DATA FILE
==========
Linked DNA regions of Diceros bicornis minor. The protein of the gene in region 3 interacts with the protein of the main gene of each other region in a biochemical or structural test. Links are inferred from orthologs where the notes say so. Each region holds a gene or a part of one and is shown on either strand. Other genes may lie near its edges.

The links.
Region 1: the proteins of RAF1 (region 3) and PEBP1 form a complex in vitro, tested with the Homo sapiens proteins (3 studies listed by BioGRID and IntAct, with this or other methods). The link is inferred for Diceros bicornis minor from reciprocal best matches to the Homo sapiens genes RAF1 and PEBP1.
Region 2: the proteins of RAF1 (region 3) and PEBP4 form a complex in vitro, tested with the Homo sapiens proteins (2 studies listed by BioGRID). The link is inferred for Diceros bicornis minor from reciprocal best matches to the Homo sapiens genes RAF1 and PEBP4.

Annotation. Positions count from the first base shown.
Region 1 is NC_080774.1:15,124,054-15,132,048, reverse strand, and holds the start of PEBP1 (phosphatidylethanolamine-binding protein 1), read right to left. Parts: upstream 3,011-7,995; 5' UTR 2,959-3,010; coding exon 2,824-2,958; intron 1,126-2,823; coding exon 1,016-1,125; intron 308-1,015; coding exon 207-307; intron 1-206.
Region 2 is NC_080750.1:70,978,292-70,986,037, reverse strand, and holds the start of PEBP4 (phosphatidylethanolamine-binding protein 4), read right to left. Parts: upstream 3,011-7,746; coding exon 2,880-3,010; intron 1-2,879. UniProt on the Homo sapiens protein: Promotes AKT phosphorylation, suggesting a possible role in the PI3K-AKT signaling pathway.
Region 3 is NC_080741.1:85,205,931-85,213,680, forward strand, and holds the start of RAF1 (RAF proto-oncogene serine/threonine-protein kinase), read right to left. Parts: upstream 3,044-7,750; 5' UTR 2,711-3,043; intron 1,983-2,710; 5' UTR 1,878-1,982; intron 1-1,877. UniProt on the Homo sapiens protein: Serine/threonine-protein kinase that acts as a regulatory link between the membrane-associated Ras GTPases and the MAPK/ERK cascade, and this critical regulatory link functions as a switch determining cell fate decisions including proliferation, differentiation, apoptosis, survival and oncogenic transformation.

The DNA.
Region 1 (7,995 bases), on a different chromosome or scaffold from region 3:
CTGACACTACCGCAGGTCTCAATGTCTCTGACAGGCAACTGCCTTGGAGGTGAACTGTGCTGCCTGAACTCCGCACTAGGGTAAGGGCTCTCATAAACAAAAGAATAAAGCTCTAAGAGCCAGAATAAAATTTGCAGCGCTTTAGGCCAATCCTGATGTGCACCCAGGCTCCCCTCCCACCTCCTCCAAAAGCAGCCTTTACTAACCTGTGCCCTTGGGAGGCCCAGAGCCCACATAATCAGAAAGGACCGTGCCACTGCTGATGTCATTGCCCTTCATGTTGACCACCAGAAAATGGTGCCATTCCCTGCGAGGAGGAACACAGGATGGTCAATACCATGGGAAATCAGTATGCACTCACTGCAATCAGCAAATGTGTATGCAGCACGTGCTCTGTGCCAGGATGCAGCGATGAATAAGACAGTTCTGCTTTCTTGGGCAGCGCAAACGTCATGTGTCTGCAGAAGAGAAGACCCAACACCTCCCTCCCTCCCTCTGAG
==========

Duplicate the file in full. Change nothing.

Linked DNA regions of Diceros bicornis minor. The protein of the gene in region 3 interacts with the protein of the main gene of each other region in a biochemical or structural test. Links are inferred from orthologs where the notes say so. Each region holds a gene or a part of one and is shown on either strand. Other genes may lie near its edges.

The links.
Region 1: the proteins of RAF1 (region 3) and PEBP1 form a complex in vitro, tested with the Homo sapiens proteins (3 studies listed by BioGRID and IntAct, with this or other methods). The link is inferred for Diceros bicornis minor from reciprocal best matches to the Homo sapiens genes RAF1 and PEBP1.
Region 2: the proteins of RAF1 (region 3) and PEBP4 form a complex in vitro, tested with the Homo sapiens proteins (2 studies listed by BioGRID). The link is inferred for Diceros bicornis minor from reciprocal best matches to the Homo sapiens genes RAF1 and PEBP4.

Annotation. Positions count from the first base shown.
Region 1 is NC_080774.1:15,124,054-15,132,048, reverse strand, and holds the start of PEBP1 (phosphatidylethanolamine-binding protein 1), read right to left. Parts: upstream 3,011-7,995; 5' UTR 2,959-3,010; coding exon 2,824-2,958; intron 1,126-2,823; coding exon 1,016-1,125; intron 308-1,015; coding exon 207-307; intron 1-206.
Region 2 is NC_080750.1:70,978,292-70,986,037, reverse strand, and holds the start of PEBP4 (phosphatidylethanolamine-binding protein 4), read right to left. Parts: upstream 3,011-7,746; coding exon 2,880-3,010; intron 1-2,879. UniProt on the Homo sapiens protein: Promotes AKT phosphorylation, suggesting a possible role in the PI3K-AKT signaling pathway.
Region 3 is NC_080741.1:85,205,931-85,213,680, forward strand, and holds the start of RAF1 (RAF proto-oncogene serine/threonine-protein kinase), read right to left. Parts: upstream 3,044-7,750; 5' UTR 2,711-3,043; intron 1,983-2,710; 5' UTR 1,878-1,982; intron 1-1,877. UniProt on the Homo sapiens protein: Serine/threonine-protein kinase that acts as a regulatory link between the membrane-associated Ras GTPases and the MAPK/ERK cascade, and this critical regulatory link functions as a switch determining cell fate decisions including proliferation, differentiation, apoptosis, survival and oncogenic transformation.

The DNA.
Region 1 (7,995 bases), on a different chromosome or scaffold from region 3:
CTGACACTACCGCAGGTCTCAATGTCTCTGACAGGCAACTGCCTTGGAGGTGAACTGTGCTGCCTGAACTCCGCACTAGGGTAAGGGCTCTCATAAACAAAAGAATAAAGCTCTAAGAGCCAGAATAAAATTTGCAGCGCTTTAGGCCAATCCTGATGTGCACCCAGGCTCCCCTCCCACCTCCTCCAAAAGCAGCCTTTACTAACCTGTGCCCTTGGGAGGCCCAGAGCCCACATAATCAGAAAGGACCGTGCCACTGCTGATGTCATTGCCCTTCATGTTGACCACCAGAAAATGGTGCCATTCCCTGCGAGGAGGAACACAGGATGGTCAATACCATGGGAAATCAGTATGCACTCACTGCAATCAGCAAATGTGTATGCAGCACGTGCTCTGTGCCAGGATGCAGCGATGAATAAGACAGTTCTGCTTTCTTGGGCAGCGCAAACGTCATGTGTCTGCAGAAGAGAAGACCCAACACCTCCCTCCCTCCCTCTGAG